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Breast cancer radiotherapy in a single visit provides more convenient option to patients, reduces burden of therapy
Cross-Canada research team moves image-guided ultrasound system into clinical development

Seeds used in radiation therapy are shown, along with a penny to provide scale.

Cross-Canada research team moves image-guided ultrasound system into clinical development

Traditional breast cancer radiation treatment requires multiple hospital visits over a period of weeks or months, which may be onerous to patients who live far from hospitals or in remote communities. An alternative radiotherapy technique, Permanent Breast Seed Implantation (PBSI), requires only a single hospital visit, but it involves the implantation of multiple small radioactive metal pellets into the breast of the patient within millimetres of a target. The procedure to administer this treatment is difficult to plan and complex to execute – impeding the adoption of PBSI in the clinic.

Dr. Aaron Fenster, Program Director of OICR’s Imaging Program, and his team have developed a new 3-D ultrasound guidance system to help radiation oncologists implant permanent breast seeds easier, faster and more confidently. The system, as described in Medical Physics, has been designed and tested in the Fenster Lab at Robarts Research Institute in London, Ont. and is now undergoing clinical development in Kelowna, B.C.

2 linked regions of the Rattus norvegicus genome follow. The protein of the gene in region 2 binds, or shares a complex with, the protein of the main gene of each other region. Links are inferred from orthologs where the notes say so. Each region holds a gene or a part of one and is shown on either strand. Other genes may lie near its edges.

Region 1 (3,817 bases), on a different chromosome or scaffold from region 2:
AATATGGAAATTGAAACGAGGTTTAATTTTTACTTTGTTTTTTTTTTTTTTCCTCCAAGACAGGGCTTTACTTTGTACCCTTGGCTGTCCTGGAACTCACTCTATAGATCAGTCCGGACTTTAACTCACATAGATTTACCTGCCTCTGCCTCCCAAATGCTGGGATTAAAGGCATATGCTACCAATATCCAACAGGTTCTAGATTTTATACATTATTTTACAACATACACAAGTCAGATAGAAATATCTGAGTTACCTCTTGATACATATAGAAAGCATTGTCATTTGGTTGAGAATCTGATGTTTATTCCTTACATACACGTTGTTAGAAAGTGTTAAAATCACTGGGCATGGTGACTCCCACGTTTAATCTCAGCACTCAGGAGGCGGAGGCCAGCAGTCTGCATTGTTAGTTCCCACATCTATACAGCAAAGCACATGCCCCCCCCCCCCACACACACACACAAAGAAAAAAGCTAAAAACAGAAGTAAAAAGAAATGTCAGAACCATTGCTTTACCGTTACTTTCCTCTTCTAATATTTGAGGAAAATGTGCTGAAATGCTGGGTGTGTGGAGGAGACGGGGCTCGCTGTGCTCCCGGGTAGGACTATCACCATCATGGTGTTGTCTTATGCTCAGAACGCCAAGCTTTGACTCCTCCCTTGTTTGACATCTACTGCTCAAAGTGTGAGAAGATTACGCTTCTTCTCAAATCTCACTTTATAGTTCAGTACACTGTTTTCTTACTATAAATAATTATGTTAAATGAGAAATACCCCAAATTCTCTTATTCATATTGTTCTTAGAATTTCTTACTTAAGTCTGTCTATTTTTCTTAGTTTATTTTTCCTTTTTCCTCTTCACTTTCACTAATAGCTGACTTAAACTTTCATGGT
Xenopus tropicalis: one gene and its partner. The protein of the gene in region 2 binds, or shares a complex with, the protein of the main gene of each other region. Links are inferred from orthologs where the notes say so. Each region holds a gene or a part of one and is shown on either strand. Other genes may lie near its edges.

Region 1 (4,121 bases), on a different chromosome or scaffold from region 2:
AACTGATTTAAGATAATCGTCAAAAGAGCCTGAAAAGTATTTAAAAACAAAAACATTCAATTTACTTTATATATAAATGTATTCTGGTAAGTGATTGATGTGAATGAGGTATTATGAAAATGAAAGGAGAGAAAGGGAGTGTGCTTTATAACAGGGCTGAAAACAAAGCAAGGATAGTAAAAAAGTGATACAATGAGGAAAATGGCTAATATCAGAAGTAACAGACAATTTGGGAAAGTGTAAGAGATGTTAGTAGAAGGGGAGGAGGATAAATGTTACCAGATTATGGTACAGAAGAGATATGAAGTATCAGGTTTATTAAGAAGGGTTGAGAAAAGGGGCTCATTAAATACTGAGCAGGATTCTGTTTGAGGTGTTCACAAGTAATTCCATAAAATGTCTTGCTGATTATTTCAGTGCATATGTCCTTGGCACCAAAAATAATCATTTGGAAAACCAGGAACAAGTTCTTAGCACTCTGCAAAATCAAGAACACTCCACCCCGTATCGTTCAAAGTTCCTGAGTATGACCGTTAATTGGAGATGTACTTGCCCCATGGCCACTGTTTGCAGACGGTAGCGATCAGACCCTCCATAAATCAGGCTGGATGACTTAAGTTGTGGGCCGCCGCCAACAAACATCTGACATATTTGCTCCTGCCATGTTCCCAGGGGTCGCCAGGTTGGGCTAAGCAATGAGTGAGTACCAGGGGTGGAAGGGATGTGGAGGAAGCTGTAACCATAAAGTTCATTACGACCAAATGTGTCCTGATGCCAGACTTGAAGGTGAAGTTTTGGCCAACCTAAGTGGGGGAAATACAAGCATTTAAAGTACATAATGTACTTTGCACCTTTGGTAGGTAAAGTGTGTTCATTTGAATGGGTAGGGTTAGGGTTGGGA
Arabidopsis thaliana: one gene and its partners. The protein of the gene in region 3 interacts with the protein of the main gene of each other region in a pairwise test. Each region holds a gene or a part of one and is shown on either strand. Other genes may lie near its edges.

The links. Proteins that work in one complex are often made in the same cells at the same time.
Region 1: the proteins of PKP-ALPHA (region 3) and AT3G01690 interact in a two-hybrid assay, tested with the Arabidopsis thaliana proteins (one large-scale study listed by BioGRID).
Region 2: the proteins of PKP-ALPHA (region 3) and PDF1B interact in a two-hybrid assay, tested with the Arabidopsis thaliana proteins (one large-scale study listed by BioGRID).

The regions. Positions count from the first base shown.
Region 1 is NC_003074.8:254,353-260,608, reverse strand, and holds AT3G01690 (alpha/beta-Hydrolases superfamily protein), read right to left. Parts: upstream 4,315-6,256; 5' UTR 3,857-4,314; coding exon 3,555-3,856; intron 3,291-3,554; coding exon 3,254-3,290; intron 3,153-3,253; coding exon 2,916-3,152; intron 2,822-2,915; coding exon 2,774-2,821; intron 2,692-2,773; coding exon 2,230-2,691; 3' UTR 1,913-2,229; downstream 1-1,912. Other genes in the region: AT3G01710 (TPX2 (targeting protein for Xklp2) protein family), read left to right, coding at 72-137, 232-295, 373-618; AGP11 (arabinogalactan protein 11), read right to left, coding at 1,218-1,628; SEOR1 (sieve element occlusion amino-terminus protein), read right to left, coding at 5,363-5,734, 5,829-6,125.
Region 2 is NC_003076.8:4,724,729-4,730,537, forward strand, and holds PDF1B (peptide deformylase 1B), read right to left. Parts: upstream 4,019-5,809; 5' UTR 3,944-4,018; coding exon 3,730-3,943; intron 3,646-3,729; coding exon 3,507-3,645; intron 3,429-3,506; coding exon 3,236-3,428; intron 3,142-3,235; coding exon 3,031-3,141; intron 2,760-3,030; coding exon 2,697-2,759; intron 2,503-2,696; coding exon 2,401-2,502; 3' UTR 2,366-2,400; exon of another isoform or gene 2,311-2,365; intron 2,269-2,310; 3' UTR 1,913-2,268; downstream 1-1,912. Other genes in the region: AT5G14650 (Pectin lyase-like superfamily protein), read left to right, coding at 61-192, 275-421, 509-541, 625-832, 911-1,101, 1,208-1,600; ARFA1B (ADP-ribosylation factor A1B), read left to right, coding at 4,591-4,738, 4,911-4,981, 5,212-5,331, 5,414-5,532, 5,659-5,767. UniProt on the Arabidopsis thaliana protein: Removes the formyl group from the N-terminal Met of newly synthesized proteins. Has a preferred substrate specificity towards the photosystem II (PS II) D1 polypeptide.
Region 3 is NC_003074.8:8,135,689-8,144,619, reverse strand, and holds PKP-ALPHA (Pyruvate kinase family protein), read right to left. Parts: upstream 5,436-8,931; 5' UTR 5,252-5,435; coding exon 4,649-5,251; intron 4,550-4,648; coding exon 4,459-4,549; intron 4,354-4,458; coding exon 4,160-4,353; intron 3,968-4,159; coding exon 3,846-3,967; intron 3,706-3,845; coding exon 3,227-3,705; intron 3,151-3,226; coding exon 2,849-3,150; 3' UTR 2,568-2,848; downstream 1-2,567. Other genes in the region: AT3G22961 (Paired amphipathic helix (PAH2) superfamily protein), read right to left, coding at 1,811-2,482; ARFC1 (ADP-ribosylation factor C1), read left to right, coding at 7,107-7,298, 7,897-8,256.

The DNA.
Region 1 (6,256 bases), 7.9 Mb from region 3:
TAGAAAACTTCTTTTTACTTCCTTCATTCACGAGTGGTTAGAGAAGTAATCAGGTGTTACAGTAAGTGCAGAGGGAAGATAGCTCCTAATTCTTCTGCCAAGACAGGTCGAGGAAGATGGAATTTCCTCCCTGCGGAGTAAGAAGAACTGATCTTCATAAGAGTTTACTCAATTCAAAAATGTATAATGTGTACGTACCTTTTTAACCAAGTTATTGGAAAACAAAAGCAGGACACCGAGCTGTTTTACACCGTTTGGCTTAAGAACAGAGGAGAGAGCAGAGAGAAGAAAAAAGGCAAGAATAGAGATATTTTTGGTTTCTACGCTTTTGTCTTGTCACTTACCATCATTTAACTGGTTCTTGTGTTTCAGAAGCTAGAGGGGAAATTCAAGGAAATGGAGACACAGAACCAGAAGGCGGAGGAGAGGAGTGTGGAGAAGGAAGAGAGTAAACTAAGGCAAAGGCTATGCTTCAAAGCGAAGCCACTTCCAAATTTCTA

Justin Michael

“The burden of traditional radiotherapy is a problem,” says Justin Michael, Project Lead and master of Engineering Science graduate from the University of Western Ontario. “Because of this burden, some patients choose to have a mastectomy rather than a less-invasive treatment even if a mastectomy is not their first choice. Our technology can help make PBSI an option for these patients and relieve unnecessary stress for other breast cancer patients as well.”

Their new 3-D ultrasound guidance system shows radiation oncologists where the needle is and where they want it to be while implanting seeds that deliver cancer killing radiation from the inside of the body rather than from an external device. With this guidance system, the oncologist can visualize the breast in three dimensions and place seeds easily within millimetres of their target.

“Streamlining and simplifying the PBSI procedure could be the difference between a doctor adopting the technology or not,” says Michael. “This means that for patients our system could be the difference between choosing the outcome they want or choosing the treatment they dislike the least.”

This research is part of the OICR’s Medical Imaging Instrumentation and Software platform, which has developed image-guided diagnostic and therapeutic techniques for various cancer types over the past decade. Now that pre-clinical studies are complete, these PBSI guidance techniques will be tested in the clinic under the leadership of Dr. Juanita Crook in Kelowna.

“Patients with breast cancer can benefit from PBSI,” says Michael. “Our technology is designed to help make that possible.”